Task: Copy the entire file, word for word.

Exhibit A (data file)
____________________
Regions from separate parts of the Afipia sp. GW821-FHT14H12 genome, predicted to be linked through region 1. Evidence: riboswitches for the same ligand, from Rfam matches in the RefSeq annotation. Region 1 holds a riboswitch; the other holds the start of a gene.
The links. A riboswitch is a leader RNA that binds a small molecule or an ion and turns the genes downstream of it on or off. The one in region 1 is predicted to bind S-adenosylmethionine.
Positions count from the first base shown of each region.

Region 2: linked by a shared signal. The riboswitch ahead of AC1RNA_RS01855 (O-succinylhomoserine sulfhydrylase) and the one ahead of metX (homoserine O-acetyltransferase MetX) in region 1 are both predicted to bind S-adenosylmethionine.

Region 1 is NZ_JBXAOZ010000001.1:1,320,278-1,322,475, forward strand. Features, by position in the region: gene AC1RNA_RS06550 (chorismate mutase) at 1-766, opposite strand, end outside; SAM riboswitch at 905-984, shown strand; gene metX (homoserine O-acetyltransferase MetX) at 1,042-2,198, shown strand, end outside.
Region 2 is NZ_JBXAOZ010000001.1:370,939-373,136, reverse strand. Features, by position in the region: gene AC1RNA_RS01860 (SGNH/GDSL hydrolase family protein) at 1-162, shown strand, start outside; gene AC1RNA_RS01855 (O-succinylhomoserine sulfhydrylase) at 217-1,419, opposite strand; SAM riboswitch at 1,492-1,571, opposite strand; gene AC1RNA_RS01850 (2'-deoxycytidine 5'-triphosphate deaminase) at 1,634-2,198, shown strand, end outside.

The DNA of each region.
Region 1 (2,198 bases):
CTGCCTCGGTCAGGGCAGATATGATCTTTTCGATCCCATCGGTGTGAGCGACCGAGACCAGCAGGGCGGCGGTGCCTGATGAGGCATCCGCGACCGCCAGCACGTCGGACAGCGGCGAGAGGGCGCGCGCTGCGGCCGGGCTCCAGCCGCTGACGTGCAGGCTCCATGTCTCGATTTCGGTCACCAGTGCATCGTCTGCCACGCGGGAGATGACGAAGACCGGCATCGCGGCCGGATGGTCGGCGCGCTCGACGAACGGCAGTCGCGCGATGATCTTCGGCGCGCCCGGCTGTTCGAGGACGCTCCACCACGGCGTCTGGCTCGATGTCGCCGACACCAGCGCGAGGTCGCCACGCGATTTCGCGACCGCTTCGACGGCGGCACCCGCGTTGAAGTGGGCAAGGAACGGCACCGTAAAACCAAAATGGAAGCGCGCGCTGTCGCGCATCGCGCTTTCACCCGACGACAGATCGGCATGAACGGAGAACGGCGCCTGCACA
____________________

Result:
Regions from separate parts of the Afipia sp. GW821-FHT14H12 genome, predicted to be linked through region 1. Evidence: riboswitches for the same ligand, from Rfam matches in the RefSeq annotation. Region 1 holds a riboswitch; the other holds the start of a gene.
The links. A riboswitch is a leader RNA that binds a small molecule or an ion and turns the genes downstream of it on or off. The one in region 1 is predicted to bind S-adenosylmethionine.
Positions count from the first base shown of each region.

Region 2: linked by a shared signal. The riboswitch ahead of AC1RNA_RS01855 (O-succinylhomoserine sulfhydrylase) and the one ahead of metX (homoserine O-acetyltransferase MetX) in region 1 are both predicted to bind S-adenosylmethionine.

Region 1 is NZ_JBXAOZ010000001.1:1,320,278-1,322,475, forward strand. Features, by position in the region: gene AC1RNA_RS06550 (chorismate mutase) at 1-766, opposite strand, end outside; SAM riboswitch at 905-984, shown strand; gene metX (homoserine O-acetyltransferase MetX) at 1,042-2,198, shown strand, end outside.
Region 2 is NZ_JBXAOZ010000001.1:370,939-373,136, reverse strand. Features, by position in the region: gene AC1RNA_RS01860 (SGNH/GDSL hydrolase family protein) at 1-162, shown strand, start outside; gene AC1RNA_RS01855 (O-succinylhomoserine sulfhydrylase) at 217-1,419, opposite strand; SAM riboswitch at 1,492-1,571, opposite strand; gene AC1RNA_RS01850 (2'-deoxycytidine 5'-triphosphate deaminase) at 1,634-2,198, shown strand, end outside.

The DNA of each region.
Region 1 (2,198 bases):
CTGCCTCGGTCAGGGCAGATATGATCTTTTCGATCCCATCGGTGTGAGCGACCGAGACCAGCAGGGCGGCGGTGCCTGATGAGGCATCCGCGACCGCCAGCACGTCGGACAGCGGCGAGAGGGCGCGCGCTGCGGCCGGGCTCCAGCCGCTGACGTGCAGGCTCCATGTCTCGATTTCGGTCACCAGTGCATCGTCTGCCACGCGGGAGATGACGAAGACCGGCATCGCGGCCGGATGGTCGGCGCGCTCGACGAACGGCAGTCGCGCGATGATCTTCGGCGCGCCCGGCTGTTCGAGGACGCTCCACCACGGCGTCTGGCTCGATGTCGCCGACACCAGCGCGAGGTCGCCACGCGATTTCGCGACCGCTTCGACGGCGGCACCCGCGTTGAAGTGGGCAAGGAACGGCACCGTAAAACCAAAATGGAAGCGCGCGCTGTCGCGCATCGCGCTTTCACCCGACGACAGATCGGCATGAACGGAGAACGGCGCCTGCACA